## Adventures in probability, market forecasting edition

Carl Richards has a cute graph:

The basic idea here is right. And in fact Richards understates, in his graph, just how bad things are when it comes to market forecasts: his graph curves the wrong way.

Let’s say there’s a 10% chance of any given forecast being right, and let’s say (for the sake of argument) that all forecasts are independent of each other. Then what’s the chance of at least one forecast being right? Here’s the actual graph:

By the time you get to 20 forecasters, there’s an 88% chance that at least one of them will be right. At 40 forecasters, there’s a 99% chance.

In the real world, forecasters aren’t all independent of each other — but at the same time, there’s a hell of a lot more than 40 of them. (And given the squishiness involved in what counts as “being right”, the chances of being able to say that you were right are probably closer to 50% than 10%.)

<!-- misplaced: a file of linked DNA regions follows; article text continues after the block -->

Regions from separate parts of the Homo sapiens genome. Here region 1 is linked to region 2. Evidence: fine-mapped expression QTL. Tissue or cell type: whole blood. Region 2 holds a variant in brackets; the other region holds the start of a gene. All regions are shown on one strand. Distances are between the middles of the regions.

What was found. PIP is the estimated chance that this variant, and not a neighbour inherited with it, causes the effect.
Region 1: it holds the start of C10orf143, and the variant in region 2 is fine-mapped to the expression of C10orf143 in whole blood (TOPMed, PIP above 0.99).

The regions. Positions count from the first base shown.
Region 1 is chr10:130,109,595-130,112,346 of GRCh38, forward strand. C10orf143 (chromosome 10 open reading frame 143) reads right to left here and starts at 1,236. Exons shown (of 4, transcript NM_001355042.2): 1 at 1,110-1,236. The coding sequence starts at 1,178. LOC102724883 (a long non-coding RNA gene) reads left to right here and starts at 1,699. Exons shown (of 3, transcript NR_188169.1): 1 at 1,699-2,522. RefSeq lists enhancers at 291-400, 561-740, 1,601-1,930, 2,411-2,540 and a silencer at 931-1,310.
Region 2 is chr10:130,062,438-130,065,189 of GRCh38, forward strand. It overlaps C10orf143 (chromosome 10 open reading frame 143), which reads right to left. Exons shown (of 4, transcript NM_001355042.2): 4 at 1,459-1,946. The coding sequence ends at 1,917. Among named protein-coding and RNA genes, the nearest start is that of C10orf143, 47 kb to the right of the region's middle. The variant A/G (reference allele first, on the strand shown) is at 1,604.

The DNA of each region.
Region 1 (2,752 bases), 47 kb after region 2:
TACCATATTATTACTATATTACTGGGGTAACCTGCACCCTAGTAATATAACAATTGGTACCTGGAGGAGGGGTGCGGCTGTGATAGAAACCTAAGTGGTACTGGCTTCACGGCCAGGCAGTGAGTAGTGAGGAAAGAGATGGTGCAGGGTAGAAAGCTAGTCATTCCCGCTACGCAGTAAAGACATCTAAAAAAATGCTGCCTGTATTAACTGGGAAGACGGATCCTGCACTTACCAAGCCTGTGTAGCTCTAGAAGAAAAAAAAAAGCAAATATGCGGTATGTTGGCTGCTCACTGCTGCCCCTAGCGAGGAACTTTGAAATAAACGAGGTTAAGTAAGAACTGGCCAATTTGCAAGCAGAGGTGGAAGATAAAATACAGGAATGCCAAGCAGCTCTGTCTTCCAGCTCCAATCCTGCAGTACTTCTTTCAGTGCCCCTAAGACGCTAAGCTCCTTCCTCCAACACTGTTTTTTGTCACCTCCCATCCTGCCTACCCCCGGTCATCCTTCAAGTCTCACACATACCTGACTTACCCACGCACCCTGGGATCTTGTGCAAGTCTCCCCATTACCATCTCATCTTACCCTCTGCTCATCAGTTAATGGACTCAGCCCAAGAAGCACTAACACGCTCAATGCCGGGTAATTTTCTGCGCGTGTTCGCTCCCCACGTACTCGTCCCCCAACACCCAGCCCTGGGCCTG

If you add together the fund managers and the economists and the TV pundits and everybody else telling you where the economy and the markets are going, you’ll get a number somewhere in the tens of thousands. The question isn’t whether one of them will turn out to be right, it’s just *how many* of them will turn out to have been right.

In fact, given the thousands of people in the market, it’s a statistical certainty that many of them won’t just be right once, but will be right time and time again. Such people are generally lauded as being fabulously smart and prescient, and lots of money gets thrown at them. As a general rule, it’s a good idea to make sure that money isn’t yours.